This revisionist story came out in 2006, when the impact of conceptualism on contemporary art was still being felt (much more than today). The book notes, for example, that conceptual works of art were purchased by collectors from the start, and that the problems associated with acquiring such a work had nothing to do with its ephemeral character; rather, conceptual artists themselves believed that the success of the art market nullified the purpose of conceptualism. Another point made by the authors is that conceptual art’s rejection of the traditions of art history has necessitated the adoption of conventions from other creative disciplines – cinema, photography, commercial design – to give it a presence.
To buy: Art after conceptual art from $ 21.32 (used) on Amazon

4. Arthur C. Danto, After the end of art: contemporary art and the pallor of history
Danto, longtime art critic for The nation, took this book from his 1995 Mellon lectures on fine art, and although the title seems apocalyptic, its real subject matter is the denouement of the historical narrative of art devised by Giorgio Vasari in the sixteenth century. Danto blames his disappearance on Warhol, who, by driving the last nail into AbEx’s coffin, has eradicated the high culture on which art depends. Here, Danto pleads for a new critical framework that can face the world of post-historical art.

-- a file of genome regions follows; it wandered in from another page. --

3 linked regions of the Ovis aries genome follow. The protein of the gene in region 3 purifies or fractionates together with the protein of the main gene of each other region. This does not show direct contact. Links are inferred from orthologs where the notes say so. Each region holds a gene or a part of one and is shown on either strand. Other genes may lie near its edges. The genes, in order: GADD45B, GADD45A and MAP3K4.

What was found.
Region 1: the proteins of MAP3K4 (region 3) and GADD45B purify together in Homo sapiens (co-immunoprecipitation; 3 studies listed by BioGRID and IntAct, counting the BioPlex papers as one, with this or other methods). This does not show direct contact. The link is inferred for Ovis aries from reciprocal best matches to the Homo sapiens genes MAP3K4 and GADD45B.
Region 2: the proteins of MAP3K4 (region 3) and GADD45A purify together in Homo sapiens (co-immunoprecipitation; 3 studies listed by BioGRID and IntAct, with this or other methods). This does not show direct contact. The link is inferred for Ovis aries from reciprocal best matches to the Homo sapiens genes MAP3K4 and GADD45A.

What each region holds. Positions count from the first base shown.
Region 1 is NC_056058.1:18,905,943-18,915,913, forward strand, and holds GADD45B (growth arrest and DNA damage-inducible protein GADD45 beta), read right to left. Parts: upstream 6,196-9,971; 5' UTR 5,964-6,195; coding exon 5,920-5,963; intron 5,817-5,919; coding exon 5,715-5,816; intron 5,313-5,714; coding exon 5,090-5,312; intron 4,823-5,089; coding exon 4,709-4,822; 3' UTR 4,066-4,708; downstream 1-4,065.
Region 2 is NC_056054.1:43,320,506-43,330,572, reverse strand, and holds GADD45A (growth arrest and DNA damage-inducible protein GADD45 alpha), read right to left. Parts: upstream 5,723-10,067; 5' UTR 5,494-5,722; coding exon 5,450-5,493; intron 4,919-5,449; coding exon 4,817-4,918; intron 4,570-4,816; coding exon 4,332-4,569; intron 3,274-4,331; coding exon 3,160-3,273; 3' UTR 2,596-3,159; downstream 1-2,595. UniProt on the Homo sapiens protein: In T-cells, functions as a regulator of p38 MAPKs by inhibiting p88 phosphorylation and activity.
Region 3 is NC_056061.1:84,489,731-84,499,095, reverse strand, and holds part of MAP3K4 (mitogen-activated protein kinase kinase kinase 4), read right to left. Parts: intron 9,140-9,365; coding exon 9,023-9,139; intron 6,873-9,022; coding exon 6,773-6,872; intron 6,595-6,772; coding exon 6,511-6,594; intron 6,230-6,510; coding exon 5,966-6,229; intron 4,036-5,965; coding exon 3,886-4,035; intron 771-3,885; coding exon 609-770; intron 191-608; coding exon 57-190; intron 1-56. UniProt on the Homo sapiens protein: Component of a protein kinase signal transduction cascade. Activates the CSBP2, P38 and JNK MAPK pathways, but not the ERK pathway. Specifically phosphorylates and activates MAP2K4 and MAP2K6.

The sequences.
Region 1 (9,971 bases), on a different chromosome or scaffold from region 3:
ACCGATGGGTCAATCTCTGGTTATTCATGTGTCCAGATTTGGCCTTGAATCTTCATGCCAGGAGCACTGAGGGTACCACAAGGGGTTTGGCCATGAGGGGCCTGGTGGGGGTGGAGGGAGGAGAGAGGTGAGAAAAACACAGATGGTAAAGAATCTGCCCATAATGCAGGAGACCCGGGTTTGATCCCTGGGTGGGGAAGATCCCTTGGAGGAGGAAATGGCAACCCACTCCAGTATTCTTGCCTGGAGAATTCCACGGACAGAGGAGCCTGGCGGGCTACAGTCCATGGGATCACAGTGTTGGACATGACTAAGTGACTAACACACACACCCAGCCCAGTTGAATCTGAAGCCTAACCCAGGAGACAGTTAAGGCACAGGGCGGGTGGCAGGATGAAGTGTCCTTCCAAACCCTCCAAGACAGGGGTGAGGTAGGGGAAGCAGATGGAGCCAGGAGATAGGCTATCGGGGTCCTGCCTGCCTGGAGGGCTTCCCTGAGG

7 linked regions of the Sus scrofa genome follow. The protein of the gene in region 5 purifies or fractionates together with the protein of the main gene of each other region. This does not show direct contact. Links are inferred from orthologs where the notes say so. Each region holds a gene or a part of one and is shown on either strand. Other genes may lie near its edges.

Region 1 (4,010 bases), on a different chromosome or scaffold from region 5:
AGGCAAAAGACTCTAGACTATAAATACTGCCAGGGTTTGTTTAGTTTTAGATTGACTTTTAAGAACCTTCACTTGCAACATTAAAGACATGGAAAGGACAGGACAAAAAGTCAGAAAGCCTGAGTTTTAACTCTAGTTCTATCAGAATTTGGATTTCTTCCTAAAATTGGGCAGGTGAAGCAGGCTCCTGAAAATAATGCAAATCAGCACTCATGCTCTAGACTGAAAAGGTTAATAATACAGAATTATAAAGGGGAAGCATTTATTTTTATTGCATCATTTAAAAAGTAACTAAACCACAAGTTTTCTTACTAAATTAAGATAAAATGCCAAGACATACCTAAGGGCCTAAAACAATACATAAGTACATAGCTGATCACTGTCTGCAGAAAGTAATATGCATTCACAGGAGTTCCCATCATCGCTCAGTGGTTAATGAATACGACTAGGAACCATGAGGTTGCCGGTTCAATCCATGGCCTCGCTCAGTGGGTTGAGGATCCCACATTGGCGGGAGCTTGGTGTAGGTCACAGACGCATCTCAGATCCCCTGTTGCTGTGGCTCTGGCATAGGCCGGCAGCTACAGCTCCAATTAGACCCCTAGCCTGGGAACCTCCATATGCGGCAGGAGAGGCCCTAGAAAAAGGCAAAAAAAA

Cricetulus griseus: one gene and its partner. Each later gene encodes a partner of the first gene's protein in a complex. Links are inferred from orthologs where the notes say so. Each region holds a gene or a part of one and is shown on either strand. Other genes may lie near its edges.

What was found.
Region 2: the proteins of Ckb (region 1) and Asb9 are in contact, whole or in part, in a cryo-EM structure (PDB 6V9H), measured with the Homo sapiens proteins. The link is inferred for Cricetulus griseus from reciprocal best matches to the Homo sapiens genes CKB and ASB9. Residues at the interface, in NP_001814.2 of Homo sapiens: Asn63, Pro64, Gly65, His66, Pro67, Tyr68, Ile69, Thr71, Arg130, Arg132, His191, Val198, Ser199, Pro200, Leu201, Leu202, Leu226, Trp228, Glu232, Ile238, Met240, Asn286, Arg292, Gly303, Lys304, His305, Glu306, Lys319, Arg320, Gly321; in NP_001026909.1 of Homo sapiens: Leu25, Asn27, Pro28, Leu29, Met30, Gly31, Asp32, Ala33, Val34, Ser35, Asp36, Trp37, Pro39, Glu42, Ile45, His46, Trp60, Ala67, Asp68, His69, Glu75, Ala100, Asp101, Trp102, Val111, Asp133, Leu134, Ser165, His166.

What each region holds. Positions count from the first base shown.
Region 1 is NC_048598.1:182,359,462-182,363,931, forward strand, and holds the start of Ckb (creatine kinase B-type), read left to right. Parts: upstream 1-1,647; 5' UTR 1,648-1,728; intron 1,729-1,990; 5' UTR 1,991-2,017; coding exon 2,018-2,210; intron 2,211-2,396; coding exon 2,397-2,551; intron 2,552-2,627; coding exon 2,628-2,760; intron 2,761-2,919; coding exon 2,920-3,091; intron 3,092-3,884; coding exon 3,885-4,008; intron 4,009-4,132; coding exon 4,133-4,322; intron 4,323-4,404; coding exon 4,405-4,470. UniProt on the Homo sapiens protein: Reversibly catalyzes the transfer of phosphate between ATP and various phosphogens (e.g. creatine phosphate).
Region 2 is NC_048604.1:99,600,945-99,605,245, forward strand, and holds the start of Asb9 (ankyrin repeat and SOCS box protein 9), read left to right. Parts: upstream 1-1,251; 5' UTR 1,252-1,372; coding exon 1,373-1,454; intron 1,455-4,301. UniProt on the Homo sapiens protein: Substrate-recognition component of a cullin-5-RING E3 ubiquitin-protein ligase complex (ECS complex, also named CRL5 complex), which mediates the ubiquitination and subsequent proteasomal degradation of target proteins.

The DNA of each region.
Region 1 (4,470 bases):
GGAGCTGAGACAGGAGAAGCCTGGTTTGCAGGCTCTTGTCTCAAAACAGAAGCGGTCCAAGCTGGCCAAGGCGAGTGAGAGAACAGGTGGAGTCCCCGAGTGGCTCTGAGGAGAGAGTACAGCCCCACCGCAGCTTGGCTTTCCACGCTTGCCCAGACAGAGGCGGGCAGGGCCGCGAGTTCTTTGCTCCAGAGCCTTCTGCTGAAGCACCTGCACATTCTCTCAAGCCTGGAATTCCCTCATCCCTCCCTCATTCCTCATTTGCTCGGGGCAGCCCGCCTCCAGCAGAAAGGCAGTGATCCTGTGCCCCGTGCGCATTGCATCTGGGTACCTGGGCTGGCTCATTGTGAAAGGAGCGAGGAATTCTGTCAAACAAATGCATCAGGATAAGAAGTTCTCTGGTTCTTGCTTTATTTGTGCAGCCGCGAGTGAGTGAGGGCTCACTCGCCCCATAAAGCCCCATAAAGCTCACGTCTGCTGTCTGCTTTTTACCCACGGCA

To buy: After the end of art $ 15.71 (new) on Amazon

5. Peter Osborne, Concept art
If you’re a conceptual art completist (or any interested reader, for that matter), Osborne’s tome is a must-read reference book. A professor and writer on the philosophy of modern and contemporary art, Osborne offers an encyclopedic narrative of conceptual art from its inception, focusing on major figures while including lesser-known names who were nevertheless central to the formulation of precepts of conceptualism. The book is illustrated with 250 photos and also includes a comprehensive anthology of related material such as artist statements, manifestos, and more.
To buy: Concept art from $ 47.01 (used) on Amazon

6. Kynaston McShine and Lucy R. Lippard, Information: 50th anniversary edition
In the summer of 1970, the Museum of Modern staged a soon to be legendary exhibition titled “Information.” Organized by MoMA curator Kynaston McShine, the exhibition was one of the first institutional inquiries into conceptual art, bringing together 150 artists from 15 countries. The associated catalog was designed as a stand-alone project that included a recommended reading list, a random index of the Lucy Lippard reviewer, and artist projects created specifically for the book. This edition, published on the occasion of the 50th anniversary of the show, is a facsimile of the original catalog, long out of print.
To buy: Information $ 35.00 (new) on Amazon

7. Terry Smith, One and Five Ideas: On Conceptual Art and Conceptualism
Although conceptual art and conceptualism are used interchangeably, this collection of writings by artist, critic, and historian Terry Smith argues that the two are distinct. Smith, a former member of the English conceptual art group Art & Language, argues that conceptual art is a specific expression codified by art history, while conceptualism is a philosophical construct that applies to all kinds. contemporary artistic practices. Covering the years between 1974 and 2012, the book traces Smith’s thought as it evolved after the heyday of conceptual art.
To buy: One and five ideas $ 23.95 (new) on Amazon